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Fake social media accounts and what to do if someone is impersonating you

Greensboro Mayor Nancy Vaughan warned followers about a page pretending to be her. What do you do when someone uses your name and picture online?

GREENSBORO, N.C. — Imagine finding someone pretending to be you on social media, using your name and pictures.

Cybersecurity experts said it happens more often than you think. The latest victim is Greensboro Mayor Nancy Vaughan. Someone made a fake Instagram account impersonating her.

The fake account was still up Wednesday night.

Vaughan said she also found a fake Facebook page for herself. She did what most people would do in that situation, and reported both fake profiles.

Social media sites like Facebook and Instagram will let you file a report on fake accounts. Cybersecurity expert Ron Pierce said it can take days to get a fake profile taken down.

"Somebody on Facebook's end is going to have to review it just to be sure," Pierce said. "Once it goes through the review process, then usually they will terminate it."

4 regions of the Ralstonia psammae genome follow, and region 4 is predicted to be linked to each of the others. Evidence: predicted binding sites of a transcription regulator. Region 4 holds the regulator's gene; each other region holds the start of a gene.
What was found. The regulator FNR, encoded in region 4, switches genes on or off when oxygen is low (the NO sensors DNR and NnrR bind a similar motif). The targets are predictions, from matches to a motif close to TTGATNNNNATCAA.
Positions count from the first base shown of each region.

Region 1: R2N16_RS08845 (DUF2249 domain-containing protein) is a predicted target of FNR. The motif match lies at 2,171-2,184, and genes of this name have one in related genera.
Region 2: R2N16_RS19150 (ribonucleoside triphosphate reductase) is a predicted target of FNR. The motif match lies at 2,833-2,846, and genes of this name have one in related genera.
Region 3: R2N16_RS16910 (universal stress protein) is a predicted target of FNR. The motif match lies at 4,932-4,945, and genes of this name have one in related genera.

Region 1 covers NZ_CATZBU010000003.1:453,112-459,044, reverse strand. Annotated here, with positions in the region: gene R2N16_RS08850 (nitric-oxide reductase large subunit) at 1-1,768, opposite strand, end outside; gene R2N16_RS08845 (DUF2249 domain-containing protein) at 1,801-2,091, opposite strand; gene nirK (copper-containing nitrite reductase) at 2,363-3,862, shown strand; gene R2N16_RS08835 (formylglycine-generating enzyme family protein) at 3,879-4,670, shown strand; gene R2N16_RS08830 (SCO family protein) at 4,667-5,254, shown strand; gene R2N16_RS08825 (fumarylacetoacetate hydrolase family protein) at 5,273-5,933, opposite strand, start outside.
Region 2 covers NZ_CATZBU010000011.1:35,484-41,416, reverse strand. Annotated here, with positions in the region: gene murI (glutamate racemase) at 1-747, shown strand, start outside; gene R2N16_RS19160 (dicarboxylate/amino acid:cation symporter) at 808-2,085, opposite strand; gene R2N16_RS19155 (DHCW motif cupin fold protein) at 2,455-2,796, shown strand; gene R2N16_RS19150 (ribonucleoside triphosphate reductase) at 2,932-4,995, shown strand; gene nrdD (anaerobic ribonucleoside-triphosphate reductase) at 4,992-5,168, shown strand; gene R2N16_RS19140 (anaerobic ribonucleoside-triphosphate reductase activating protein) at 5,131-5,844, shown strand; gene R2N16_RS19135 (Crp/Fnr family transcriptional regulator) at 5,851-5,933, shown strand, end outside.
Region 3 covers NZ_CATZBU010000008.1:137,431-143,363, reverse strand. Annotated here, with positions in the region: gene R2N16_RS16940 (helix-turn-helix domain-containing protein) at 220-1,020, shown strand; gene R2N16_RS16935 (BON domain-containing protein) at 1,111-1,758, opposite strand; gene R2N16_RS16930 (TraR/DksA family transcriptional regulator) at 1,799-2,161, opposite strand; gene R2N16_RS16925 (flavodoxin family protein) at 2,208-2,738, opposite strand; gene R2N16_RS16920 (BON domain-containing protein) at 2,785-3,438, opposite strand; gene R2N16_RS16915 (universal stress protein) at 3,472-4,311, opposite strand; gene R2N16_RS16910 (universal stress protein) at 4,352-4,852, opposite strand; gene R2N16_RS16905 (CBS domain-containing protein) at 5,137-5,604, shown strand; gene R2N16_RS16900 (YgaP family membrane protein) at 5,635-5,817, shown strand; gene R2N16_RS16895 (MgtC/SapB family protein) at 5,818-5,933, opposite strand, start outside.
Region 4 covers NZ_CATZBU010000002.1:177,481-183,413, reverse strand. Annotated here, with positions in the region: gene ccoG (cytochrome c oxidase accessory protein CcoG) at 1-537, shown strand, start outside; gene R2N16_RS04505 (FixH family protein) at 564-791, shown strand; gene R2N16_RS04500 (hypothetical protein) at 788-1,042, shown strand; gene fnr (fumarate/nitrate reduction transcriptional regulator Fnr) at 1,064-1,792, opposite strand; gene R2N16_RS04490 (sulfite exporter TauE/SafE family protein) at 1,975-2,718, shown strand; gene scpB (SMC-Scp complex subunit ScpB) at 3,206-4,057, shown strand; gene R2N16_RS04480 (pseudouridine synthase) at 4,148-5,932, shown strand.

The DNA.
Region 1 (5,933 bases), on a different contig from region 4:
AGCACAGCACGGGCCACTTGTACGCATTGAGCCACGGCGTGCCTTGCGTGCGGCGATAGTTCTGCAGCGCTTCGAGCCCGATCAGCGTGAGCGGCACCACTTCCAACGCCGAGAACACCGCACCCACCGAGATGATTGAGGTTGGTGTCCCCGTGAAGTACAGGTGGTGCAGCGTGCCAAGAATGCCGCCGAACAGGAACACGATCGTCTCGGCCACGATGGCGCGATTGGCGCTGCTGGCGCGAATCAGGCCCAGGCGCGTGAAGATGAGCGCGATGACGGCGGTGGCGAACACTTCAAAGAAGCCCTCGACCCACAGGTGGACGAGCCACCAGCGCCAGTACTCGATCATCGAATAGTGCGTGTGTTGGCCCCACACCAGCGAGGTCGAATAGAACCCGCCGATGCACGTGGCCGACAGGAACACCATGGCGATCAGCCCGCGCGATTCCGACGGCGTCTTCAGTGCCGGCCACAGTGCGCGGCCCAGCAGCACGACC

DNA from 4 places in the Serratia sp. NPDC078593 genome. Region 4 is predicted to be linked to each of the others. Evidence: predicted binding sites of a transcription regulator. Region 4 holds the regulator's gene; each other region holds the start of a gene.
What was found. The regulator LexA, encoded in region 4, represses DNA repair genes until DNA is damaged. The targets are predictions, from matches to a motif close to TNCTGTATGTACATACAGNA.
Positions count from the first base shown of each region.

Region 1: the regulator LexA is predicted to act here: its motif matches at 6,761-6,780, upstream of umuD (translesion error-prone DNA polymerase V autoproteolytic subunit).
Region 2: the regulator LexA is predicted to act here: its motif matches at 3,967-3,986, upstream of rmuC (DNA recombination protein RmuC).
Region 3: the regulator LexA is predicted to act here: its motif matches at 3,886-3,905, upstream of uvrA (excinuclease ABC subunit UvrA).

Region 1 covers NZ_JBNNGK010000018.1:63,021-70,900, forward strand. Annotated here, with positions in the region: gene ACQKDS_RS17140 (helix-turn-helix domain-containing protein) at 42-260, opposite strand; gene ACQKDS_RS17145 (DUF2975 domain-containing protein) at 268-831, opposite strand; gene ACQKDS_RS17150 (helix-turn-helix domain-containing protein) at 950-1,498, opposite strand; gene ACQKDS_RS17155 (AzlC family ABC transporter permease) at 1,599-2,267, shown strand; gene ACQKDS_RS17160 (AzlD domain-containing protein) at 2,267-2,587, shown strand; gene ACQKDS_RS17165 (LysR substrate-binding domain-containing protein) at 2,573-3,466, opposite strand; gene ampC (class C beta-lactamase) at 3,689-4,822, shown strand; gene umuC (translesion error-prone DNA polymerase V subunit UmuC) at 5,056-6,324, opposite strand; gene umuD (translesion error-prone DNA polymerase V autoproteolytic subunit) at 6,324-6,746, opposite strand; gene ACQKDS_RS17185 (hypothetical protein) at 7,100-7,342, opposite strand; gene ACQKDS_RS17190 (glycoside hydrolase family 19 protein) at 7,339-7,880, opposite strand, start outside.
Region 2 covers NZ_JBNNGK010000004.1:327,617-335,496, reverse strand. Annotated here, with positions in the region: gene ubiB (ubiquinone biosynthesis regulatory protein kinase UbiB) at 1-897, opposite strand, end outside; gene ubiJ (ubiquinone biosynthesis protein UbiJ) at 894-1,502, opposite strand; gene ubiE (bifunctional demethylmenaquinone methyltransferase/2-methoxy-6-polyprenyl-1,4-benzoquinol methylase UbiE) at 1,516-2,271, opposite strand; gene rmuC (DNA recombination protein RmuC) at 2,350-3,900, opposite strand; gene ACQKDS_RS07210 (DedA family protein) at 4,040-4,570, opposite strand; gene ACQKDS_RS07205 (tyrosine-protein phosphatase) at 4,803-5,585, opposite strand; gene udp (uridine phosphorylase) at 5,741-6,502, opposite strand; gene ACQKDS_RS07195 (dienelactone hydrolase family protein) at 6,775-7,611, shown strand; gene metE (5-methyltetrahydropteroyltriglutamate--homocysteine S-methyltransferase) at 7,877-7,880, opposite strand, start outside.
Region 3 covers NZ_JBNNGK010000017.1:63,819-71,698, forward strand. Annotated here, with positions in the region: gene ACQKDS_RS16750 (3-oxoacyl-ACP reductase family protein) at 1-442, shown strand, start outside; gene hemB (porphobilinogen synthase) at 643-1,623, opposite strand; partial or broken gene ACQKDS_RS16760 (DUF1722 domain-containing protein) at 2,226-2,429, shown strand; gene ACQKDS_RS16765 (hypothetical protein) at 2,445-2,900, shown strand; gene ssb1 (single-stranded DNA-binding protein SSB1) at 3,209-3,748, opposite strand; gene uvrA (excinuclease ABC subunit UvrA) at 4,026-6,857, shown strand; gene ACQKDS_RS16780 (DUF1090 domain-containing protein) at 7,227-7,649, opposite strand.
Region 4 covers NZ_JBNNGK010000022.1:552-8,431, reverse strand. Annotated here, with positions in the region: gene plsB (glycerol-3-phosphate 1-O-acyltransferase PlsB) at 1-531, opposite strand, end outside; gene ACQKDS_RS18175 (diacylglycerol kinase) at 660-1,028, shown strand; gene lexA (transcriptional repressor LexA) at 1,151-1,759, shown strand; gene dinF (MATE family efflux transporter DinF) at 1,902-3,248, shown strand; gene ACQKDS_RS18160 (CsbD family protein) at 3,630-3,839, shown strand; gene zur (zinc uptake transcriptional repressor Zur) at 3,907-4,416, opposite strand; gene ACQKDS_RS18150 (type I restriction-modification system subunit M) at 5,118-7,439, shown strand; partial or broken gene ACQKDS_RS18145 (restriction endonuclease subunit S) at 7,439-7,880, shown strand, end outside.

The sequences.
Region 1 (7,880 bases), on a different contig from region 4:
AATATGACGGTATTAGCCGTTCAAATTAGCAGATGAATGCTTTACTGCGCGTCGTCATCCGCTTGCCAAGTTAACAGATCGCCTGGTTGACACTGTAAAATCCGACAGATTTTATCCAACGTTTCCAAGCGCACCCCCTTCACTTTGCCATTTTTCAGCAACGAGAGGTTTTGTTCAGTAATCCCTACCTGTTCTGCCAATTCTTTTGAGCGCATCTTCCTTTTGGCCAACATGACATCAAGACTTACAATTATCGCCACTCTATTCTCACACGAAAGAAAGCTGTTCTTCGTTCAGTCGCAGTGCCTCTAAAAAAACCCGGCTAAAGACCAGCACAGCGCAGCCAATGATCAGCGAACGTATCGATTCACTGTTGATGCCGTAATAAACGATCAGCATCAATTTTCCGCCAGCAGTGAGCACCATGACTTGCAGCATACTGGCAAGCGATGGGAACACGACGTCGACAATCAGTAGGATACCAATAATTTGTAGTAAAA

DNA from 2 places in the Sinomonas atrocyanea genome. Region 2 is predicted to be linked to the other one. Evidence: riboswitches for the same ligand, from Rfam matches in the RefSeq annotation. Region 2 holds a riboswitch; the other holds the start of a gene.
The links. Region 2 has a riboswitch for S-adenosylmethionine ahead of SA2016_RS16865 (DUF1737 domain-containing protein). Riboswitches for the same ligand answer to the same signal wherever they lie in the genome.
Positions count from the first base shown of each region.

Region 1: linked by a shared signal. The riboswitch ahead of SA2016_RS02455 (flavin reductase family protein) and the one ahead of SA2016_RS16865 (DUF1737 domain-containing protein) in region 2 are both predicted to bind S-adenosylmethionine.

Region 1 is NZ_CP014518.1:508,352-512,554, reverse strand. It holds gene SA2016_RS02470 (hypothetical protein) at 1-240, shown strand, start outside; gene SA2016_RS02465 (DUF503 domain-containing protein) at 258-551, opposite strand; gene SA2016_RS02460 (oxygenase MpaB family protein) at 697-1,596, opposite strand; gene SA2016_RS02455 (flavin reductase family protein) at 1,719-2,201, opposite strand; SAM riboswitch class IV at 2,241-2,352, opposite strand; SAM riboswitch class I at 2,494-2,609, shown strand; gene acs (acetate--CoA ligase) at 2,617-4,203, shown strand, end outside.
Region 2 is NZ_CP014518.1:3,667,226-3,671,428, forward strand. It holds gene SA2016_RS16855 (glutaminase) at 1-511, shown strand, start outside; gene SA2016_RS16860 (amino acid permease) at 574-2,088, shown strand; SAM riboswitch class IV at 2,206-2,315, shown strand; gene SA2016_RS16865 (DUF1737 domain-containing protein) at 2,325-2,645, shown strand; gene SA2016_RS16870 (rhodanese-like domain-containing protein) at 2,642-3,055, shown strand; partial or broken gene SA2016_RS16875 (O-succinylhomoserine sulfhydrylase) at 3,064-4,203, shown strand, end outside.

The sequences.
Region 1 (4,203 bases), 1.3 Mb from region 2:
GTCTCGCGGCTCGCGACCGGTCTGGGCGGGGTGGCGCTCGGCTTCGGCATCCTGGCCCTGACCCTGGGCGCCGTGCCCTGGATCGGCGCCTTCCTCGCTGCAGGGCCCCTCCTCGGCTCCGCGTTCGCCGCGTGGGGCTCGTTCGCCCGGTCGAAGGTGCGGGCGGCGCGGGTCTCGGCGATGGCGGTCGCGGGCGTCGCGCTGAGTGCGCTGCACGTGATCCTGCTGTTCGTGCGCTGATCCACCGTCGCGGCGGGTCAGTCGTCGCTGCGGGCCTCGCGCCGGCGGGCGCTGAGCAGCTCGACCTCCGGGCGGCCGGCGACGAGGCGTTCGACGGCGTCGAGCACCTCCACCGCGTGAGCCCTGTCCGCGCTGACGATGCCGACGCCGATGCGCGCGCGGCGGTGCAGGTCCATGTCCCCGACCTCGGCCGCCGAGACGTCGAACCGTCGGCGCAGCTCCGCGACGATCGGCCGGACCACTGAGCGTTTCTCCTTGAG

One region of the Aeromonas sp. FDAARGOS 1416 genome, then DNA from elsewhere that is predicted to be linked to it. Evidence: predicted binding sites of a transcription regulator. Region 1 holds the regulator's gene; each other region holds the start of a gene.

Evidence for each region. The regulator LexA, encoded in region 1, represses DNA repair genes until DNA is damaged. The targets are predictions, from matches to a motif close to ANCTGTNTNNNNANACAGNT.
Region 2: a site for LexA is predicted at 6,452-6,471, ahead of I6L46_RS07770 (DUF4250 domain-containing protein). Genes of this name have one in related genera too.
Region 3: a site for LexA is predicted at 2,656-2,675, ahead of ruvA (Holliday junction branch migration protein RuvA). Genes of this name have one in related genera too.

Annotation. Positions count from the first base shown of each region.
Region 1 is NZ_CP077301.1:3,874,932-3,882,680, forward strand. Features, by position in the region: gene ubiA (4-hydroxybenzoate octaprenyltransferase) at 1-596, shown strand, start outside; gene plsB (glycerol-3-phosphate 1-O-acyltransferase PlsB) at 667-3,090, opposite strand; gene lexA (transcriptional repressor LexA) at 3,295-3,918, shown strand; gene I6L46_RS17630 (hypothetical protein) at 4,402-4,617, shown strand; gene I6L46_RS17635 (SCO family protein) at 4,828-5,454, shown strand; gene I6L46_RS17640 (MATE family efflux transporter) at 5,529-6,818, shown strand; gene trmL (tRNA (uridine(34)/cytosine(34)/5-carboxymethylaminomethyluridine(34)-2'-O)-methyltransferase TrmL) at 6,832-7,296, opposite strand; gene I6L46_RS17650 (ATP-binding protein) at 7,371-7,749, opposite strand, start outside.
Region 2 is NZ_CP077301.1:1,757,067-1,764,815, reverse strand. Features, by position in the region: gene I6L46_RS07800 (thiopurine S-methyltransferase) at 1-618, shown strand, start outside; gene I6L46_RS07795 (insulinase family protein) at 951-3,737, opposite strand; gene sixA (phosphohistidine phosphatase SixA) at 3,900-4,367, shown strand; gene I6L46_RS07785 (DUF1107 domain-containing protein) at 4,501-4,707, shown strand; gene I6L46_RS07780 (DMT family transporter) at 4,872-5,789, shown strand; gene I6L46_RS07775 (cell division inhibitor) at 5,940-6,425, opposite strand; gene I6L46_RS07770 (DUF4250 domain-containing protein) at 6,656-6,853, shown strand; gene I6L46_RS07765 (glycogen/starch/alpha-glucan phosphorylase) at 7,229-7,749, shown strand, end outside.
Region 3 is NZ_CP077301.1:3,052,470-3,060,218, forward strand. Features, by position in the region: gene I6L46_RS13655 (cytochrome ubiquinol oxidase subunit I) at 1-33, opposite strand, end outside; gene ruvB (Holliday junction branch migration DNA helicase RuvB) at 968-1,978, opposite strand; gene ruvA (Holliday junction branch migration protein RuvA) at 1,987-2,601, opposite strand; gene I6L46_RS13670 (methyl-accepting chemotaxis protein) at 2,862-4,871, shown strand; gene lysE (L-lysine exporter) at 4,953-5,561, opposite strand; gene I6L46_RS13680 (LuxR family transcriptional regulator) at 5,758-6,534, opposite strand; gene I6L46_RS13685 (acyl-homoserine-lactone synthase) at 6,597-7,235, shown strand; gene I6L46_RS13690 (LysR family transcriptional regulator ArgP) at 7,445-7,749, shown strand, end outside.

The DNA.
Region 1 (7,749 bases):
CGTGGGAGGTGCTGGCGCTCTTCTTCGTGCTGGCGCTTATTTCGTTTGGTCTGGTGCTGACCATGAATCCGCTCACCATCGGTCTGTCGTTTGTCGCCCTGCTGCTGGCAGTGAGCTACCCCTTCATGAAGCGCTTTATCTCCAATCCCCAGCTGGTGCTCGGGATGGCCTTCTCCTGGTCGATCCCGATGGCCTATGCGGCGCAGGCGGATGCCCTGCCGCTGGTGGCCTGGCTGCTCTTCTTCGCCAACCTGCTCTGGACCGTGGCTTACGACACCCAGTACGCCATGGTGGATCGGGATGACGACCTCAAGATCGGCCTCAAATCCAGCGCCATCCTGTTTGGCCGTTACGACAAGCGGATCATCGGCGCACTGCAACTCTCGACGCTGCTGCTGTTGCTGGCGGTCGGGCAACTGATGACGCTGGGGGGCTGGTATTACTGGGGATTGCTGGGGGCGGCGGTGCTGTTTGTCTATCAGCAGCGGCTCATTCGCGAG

It can be hard to tell the difference between a real account and a fake one.

Both of the Nancy Vaughan accounts had the same page bio and almost the exact same posts. A key sign to look out for is the number of followers.

The real account has thousands. The fake has less than 100. Pierce said fake accounts will usually have a small number of followers or friends.

He also said sometimes imposters are just creating mischief but most of the time it's more than that.

"It's in the hopes they can trick somebody," Pierce said. "They can message someone and they'll get personal information or depending on the scam, possibly even money."

It's not just a problem for public figures. It happens to private citizens too. Pierce said it can be hard to stop someone from taking your name and pictures, so you have to be on the lookout for impostors.

"If you have friends telling you that they got a friend request from you, go and see if you can find that profile, report it to Facebook and get it taken down," Pierce said.

In the meantime, Pierce said you should make a post warning your followers that any messages from the fake account are not coming from you.

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